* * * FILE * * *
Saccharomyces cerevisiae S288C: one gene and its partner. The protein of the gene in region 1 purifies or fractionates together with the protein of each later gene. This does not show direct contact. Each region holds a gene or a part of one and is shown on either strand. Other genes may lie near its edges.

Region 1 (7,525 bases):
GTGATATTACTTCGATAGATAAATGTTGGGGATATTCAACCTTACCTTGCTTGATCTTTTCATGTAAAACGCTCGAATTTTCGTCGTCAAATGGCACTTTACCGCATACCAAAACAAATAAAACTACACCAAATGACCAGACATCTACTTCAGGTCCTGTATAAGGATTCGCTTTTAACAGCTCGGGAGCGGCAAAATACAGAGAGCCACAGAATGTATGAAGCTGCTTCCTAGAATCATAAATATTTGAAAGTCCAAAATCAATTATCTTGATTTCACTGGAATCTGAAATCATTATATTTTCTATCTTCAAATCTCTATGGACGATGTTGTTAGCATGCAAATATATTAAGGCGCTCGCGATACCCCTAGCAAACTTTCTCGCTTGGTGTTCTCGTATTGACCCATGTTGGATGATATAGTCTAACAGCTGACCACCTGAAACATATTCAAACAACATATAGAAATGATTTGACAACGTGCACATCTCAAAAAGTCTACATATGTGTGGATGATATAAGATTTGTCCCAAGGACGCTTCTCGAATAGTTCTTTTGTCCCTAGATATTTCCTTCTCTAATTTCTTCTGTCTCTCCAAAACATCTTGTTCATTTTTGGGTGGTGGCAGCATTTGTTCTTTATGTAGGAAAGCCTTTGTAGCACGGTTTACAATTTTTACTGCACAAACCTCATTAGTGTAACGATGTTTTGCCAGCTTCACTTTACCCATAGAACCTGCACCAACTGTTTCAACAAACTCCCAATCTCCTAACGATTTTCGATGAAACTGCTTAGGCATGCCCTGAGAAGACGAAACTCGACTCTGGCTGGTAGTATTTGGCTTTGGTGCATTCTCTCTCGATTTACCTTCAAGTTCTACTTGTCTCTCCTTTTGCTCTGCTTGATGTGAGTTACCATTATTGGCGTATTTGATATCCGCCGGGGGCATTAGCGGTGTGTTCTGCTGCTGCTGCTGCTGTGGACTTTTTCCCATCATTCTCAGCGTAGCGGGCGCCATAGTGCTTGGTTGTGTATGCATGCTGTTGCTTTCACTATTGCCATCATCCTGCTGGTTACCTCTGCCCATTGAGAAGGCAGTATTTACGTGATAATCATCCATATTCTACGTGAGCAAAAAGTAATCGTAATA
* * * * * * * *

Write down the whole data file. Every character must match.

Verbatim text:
Saccharomyces cerevisiae S288C: one gene and its partner. The protein of the gene in region 1 purifies or fractionates together with the protein of each later gene. This does not show direct contact. Each region holds a gene or a part of one and is shown on either strand. Other genes may lie near its edges.

Region 1 (7,525 bases):
GTGATATTACTTCGATAGATAAATGTTGGGGATATTCAACCTTACCTTGCTTGATCTTTTCATGTAAAACGCTCGAATTTTCGTCGTCAAATGGCACTTTACCGCATACCAAAACAAATAAAACTACACCAAATGACCAGACATCTACTTCAGGTCCTGTATAAGGATTCGCTTTTAACAGCTCGGGAGCGGCAAAATACAGAGAGCCACAGAATGTATGAAGCTGCTTCCTAGAATCATAAATATTTGAAAGTCCAAAATCAATTATCTTGATTTCACTGGAATCTGAAATCATTATATTTTCTATCTTCAAATCTCTATGGACGATGTTGTTAGCATGCAAATATATTAAGGCGCTCGCGATACCCCTAGCAAACTTTCTCGCTTGGTGTTCTCGTATTGACCCATGTTGGATGATATAGTCTAACAGCTGACCACCTGAAACATATTCAAACAACATATAGAAATGATTTGACAACGTGCACATCTCAAAAAGTCTACATATGTGTGGATGATATAAGATTTGTCCCAAGGACGCTTCTCGAATAGTTCTTTTGTCCCTAGATATTTCCTTCTCTAATTTCTTCTGTCTCTCCAAAACATCTTGTTCATTTTTGGGTGGTGGCAGCATTTGTTCTTTATGTAGGAAAGCCTTTGTAGCACGGTTTACAATTTTTACTGCACAAACCTCATTAGTGTAACGATGTTTTGCCAGCTTCACTTTACCCATAGAACCTGCACCAACTGTTTCAACAAACTCCCAATCTCCTAACGATTTTCGATGAAACTGCTTAGGCATGCCCTGAGAAGACGAAACTCGACTCTGGCTGGTAGTATTTGGCTTTGGTGCATTCTCTCTCGATTTACCTTCAAGTTCTACTTGTCTCTCCTTTTGCTCTGCTTGATGTGAGTTACCATTATTGGCGTATTTGATATCCGCCGGGGGCATTAGCGGTGTGTTCTGCTGCTGCTGCTGCTGTGGACTTTTTCCCATCATTCTCAGCGTAGCGGGCGCCATAGTGCTTGGTTGTGTATGCATGCTGTTGCTTTCACTATTGCCATCATCCTGCTGGTTACCTCTGCCCATTGAGAAGGCAGTATTTACGTGATAATCATCCATATTCTACGTGAGCAAAAAGTAATCGTAATA